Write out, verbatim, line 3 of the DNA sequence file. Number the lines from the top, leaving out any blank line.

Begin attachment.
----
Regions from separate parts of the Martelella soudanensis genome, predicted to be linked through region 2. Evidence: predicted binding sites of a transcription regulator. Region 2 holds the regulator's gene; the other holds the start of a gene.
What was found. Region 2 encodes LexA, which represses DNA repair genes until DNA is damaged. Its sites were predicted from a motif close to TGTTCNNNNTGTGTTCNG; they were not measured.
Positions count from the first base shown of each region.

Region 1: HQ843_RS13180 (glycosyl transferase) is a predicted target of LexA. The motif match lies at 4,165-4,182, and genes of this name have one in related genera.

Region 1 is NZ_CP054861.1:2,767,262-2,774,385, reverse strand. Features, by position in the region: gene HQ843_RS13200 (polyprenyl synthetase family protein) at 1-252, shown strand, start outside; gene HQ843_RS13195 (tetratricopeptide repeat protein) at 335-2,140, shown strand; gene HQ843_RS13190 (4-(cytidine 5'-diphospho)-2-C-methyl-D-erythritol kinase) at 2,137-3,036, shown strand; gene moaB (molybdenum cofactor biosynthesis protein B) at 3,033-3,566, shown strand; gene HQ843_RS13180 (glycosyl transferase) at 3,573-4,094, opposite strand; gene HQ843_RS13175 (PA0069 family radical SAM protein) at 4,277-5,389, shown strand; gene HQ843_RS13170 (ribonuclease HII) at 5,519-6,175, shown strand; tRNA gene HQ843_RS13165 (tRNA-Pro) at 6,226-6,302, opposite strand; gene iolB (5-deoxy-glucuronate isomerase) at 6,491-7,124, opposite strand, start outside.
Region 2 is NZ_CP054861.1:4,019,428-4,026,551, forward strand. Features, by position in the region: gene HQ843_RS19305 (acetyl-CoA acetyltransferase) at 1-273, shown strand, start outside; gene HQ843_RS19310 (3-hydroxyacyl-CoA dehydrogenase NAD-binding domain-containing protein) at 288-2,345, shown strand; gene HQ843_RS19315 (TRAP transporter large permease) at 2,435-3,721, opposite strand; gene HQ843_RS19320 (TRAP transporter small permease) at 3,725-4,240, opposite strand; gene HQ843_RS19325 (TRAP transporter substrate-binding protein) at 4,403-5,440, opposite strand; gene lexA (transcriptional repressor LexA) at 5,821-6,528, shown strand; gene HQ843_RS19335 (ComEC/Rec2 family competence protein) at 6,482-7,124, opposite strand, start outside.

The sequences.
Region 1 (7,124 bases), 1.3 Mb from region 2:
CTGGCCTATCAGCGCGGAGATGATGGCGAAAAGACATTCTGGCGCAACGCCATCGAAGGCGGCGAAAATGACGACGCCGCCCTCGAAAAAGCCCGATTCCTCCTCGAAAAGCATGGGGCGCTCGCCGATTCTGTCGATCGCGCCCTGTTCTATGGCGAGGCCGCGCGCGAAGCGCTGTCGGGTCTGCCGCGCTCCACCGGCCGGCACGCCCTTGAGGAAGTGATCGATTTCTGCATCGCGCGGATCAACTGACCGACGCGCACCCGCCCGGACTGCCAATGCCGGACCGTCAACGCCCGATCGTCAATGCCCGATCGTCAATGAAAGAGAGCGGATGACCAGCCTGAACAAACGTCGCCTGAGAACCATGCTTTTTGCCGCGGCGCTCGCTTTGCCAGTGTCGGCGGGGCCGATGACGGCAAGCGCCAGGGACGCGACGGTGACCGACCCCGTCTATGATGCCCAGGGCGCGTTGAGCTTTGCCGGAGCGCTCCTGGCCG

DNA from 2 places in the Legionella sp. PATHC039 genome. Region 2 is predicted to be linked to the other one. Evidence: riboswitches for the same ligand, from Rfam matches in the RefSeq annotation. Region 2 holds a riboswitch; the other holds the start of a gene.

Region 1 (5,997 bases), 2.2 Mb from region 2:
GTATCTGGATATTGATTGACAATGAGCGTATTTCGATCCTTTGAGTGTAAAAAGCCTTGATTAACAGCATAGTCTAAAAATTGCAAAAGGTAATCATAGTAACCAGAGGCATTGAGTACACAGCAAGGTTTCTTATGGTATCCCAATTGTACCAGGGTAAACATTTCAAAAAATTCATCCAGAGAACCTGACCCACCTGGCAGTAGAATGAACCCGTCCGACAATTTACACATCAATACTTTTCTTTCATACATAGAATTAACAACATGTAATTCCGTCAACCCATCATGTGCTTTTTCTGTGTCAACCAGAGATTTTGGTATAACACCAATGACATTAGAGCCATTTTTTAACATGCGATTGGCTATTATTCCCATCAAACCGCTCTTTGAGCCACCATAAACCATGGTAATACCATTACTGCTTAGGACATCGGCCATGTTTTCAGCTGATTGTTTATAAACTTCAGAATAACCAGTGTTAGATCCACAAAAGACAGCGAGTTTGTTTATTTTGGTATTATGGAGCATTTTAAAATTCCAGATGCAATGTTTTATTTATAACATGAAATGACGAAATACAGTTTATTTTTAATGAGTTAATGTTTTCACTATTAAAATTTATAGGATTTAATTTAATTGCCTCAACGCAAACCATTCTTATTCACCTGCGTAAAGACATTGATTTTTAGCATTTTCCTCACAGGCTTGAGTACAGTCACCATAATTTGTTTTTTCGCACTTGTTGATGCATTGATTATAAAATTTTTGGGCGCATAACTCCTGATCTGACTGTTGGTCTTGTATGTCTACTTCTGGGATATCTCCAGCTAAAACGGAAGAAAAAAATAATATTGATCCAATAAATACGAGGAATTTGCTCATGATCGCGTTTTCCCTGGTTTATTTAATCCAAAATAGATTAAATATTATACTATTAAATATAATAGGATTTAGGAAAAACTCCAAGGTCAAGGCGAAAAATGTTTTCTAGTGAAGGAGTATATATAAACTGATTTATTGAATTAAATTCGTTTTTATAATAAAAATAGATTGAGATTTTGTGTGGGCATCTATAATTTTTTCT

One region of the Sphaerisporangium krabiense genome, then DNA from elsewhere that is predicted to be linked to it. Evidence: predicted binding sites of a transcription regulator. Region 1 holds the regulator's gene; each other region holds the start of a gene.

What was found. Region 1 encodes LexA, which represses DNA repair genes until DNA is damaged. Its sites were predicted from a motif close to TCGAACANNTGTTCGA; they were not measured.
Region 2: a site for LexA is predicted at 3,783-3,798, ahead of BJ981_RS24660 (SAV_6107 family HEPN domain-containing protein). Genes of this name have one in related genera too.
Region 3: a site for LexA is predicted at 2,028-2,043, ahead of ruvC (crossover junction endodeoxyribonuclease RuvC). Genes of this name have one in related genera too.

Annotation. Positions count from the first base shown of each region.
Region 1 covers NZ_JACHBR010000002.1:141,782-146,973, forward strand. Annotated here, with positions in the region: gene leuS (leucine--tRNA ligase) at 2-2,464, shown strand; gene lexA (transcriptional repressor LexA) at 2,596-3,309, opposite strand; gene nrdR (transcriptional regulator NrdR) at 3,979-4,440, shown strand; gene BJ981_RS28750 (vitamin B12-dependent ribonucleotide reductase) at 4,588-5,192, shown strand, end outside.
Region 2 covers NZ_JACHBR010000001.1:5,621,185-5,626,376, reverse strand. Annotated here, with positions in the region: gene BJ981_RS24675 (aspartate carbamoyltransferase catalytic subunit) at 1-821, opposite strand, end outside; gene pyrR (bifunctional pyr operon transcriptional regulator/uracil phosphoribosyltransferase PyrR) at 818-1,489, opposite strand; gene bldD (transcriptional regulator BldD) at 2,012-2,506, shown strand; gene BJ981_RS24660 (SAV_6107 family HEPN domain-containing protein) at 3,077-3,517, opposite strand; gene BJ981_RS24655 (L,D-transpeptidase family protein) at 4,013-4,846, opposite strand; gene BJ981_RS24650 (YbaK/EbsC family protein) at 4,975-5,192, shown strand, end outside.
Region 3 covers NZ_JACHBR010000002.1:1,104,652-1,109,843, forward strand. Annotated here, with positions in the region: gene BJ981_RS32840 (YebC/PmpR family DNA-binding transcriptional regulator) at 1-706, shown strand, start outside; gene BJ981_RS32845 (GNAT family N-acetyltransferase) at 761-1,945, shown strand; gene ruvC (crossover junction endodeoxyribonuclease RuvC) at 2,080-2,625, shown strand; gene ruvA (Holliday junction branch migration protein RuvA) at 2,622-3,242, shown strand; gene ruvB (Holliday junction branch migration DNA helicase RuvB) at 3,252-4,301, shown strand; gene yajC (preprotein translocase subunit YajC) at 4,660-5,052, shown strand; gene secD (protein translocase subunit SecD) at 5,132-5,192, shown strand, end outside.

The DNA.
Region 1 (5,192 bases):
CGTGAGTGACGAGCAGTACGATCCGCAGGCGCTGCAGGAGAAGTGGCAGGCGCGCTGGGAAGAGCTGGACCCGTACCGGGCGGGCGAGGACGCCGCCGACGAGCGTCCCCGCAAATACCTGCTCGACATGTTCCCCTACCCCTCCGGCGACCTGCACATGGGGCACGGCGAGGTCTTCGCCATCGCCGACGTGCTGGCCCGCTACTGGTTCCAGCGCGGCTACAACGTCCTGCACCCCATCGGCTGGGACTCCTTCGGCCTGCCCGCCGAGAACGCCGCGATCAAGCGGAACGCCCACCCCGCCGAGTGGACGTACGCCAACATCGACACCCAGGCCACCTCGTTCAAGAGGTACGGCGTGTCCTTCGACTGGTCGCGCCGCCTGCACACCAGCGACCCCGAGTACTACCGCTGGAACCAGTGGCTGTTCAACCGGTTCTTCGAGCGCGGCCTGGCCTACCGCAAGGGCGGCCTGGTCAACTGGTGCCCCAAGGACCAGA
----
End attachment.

Positions count from the first base shown of each region.